IWs have the reputation of being "Gentle Giants", as do Danes, and many other giant breeds, so that some people lose all common sense around them. I have had parents thrust their newborn infants into my hounds' faces.

      Dog parks? You have got to be kidding. As an animal behaviorist, I do not recommend turning dogs loose together who have unknown behavior histories, especially if they are of very different sizes.
      I can't tell you how much I agree with this post. I've had a dog that went to obedience classes constantly and everywhere else, and saw multiple little dogs. If they make a high pitched noise or yelped while running, there was just something in that dog that I didn't trust and so I never took her to an obedience show because I didn't trust her on the stays. I worked very hard to train her out of it and saw many trainers. They said it was an instinct rather than a socialization issue.
      I would never knowingly put someone else's dog in danger, but I believe a lot of people are truly not aware that this can be an issue - and because I've dealt with it I've heard quite a few stories about big dogs killing little bitty dogs as if they were a rabbit or squirrel. You can't be too careful.

      Comment


      • #63
        Big dog doesn't need to be aggressive and untrained to hurt Tiny Dog, it just neeeds to be momentarily clumsy or overenthusiastic. I commend th OP for protecting a dog not her own

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        • #64
          A friend of mine had an Irish Wolfhound. He was big, but not abnormally big but he was a WOLF HOUND and he saw little dogs and everything else as prey. And unfortunately even with a prong collar and a haltee he would just take off and pull her down. He'd either drag her or break away. He nearly killed the neighbor's dog who was just sitting on his porch minding his own business. Twice! Not to mention the injuries she got falling. He never got any better despite a LOT of work. Some dogs just have a very high prey drive and I'd never trust them off leash with other dogs. Esp. small ones.
          Every mighty oak was once a nut that stood its ground.

          Proud Closet Canterer! Member Riders with Fibromyalgia clique.

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          • #65
            Haven't read the whole thread, but we have an 8lb yorkie mix (with a wardrobe!) and have had labs and foxhounds. We also have really good dog parks, and Ms Yorkie has learned that she's actually a dog and not a cat (she was a rescue...) by going to the dog park and learning some social skills, as taught by our older lab. That said --- we are hyper vigilant because we KNOW there are plenty of dogs who see her as a squeaky toy, and when she gets scared she absolutely loses it and squeaks and runs, making her even more vulnerable. Our code word when we see a potential problem is "tidbit" and that means "grab her now!" So I agree, the responsibility is shared - the small dog's owner needs to be sure it has doggy social skills and doggy body language, so the others recognize it as Dog and not something else, and the big dog people need to watch for whatever might set their dog off, whether that's a small squeaky dog or a person talking with a certain tone of voice. I would definitely worry about a tiny breed puppy who potentially hasn't developed dog social skills or body language yet.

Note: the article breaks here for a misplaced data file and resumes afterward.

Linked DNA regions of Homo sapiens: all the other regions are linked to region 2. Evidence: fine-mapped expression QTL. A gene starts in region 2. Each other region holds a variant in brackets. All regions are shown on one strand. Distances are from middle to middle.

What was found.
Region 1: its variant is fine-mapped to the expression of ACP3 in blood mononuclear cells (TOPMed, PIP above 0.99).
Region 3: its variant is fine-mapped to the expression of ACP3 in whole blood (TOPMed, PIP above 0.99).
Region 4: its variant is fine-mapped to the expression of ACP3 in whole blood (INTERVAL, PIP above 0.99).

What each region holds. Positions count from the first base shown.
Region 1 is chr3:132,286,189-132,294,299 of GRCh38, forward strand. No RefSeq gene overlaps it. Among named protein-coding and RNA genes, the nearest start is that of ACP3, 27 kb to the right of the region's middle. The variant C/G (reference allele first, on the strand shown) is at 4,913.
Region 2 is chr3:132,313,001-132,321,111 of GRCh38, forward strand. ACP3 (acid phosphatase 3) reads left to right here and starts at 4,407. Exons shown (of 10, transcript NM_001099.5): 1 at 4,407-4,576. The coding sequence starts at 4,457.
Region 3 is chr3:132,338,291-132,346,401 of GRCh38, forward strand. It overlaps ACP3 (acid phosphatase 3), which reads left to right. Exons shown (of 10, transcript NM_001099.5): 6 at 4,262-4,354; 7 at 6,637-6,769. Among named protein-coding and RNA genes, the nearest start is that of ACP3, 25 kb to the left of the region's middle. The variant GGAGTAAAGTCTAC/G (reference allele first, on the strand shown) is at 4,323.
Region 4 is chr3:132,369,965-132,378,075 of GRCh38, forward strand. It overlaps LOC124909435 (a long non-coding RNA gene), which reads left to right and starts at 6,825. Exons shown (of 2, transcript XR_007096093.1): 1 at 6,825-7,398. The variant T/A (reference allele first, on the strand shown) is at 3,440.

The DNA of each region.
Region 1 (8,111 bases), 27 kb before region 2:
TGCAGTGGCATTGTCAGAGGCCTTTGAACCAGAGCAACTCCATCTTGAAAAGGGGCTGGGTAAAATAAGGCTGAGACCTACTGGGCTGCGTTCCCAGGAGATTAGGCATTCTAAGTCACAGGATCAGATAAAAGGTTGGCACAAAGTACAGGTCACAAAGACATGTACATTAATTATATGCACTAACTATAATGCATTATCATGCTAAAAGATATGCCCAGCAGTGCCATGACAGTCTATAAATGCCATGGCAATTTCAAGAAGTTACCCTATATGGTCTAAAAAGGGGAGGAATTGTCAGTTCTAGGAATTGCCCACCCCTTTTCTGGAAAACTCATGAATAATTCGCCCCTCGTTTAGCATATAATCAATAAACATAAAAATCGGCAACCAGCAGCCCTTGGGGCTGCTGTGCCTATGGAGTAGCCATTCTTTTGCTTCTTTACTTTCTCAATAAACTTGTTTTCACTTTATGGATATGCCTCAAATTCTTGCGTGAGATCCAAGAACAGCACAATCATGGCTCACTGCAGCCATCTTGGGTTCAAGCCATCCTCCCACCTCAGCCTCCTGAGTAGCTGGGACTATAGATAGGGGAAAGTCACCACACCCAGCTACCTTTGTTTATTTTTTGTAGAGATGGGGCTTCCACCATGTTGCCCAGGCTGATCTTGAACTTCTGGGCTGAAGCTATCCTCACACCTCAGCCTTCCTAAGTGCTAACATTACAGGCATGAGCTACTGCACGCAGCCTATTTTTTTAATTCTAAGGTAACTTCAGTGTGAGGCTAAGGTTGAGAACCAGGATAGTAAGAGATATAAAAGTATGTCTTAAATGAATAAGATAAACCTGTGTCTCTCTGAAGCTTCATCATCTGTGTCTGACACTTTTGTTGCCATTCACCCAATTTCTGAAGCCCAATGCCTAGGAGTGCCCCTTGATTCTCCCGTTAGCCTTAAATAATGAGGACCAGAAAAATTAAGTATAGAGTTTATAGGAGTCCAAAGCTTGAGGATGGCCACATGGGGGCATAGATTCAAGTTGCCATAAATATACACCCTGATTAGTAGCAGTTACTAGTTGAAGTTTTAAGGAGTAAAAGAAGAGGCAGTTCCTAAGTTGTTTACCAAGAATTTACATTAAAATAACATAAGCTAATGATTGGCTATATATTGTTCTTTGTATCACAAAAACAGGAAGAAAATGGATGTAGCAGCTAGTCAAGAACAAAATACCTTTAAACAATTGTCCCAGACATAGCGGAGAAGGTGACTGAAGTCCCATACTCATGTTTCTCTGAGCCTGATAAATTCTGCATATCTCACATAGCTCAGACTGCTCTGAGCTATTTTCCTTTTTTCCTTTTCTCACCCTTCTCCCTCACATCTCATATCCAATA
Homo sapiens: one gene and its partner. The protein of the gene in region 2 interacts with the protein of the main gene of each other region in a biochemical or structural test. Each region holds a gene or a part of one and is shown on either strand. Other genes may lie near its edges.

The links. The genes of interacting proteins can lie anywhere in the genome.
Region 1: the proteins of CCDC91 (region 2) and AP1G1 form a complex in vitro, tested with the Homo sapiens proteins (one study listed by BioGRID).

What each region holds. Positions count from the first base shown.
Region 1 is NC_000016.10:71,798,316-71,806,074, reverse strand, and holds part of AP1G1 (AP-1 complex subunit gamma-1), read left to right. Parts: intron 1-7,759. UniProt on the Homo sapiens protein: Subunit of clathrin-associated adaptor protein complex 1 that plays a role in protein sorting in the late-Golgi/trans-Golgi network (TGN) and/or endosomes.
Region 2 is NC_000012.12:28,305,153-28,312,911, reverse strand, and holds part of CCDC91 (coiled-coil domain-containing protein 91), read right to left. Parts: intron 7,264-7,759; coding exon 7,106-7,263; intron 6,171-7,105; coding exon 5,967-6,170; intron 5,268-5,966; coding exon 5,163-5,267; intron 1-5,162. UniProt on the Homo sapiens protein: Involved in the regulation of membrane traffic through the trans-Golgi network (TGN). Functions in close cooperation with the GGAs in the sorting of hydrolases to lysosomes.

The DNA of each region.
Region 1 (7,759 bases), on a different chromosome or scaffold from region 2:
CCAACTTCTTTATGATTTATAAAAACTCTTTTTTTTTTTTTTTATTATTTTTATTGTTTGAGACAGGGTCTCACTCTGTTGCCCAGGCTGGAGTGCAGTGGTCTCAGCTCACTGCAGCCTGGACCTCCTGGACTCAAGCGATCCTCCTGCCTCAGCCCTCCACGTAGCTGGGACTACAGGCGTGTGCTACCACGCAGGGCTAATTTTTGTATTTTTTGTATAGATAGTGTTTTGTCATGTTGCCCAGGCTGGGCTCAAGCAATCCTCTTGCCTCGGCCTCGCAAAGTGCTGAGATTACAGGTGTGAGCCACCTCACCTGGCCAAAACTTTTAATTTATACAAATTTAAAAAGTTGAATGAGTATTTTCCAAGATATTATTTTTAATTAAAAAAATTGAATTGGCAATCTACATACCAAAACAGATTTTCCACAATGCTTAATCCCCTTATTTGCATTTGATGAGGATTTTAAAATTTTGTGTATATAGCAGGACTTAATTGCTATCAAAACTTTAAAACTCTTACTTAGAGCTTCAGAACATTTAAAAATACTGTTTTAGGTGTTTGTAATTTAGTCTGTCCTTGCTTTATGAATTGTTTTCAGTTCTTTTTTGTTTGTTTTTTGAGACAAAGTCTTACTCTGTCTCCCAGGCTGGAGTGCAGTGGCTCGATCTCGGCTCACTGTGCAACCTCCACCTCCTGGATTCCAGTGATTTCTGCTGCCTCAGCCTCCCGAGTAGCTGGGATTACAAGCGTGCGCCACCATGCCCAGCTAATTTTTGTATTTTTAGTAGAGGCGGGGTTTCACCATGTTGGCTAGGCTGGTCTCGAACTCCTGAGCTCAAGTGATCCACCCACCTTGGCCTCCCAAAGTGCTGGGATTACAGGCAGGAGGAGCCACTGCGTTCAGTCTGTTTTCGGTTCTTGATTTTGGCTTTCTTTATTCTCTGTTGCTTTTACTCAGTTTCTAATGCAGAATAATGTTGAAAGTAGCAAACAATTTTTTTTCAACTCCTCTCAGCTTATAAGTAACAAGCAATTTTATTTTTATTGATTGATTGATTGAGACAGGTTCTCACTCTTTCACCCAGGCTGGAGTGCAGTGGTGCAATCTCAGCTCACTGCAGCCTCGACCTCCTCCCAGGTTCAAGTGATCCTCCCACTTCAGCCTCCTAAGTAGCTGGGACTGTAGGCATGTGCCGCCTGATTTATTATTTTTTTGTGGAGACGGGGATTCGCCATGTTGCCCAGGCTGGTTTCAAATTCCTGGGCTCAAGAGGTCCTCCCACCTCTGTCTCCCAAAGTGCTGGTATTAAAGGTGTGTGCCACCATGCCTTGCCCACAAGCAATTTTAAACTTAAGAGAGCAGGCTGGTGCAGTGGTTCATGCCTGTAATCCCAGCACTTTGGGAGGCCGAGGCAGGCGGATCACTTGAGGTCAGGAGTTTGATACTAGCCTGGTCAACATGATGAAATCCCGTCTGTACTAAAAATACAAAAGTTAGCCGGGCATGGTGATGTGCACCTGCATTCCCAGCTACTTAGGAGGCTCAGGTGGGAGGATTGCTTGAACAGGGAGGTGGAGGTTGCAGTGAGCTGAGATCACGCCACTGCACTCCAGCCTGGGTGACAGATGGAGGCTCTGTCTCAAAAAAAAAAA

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            • #66
              I applaud the OP for graciously accepting the many "You're overreacting" "You're wrong" responses. Bravo!

              I now have the teeny froufrou dog, and I was prejudiced against them/their owners.

              Thanks, OP, for being humbly gracious and cucumber cool.

              Comment

              • Original Poster

                #67
                Thanks Bicoastal. While I do love reading trainwrecks, I have no interest in actually starting one

                Also, as a complete aside, while probably not everyone will find this nearly as amusing as I do, I feel like the timing couldn't be more perfect and thus felt obligated to share http://www.huffingtonpost.com/2013/0...n_3037094.html
                Barn rat for life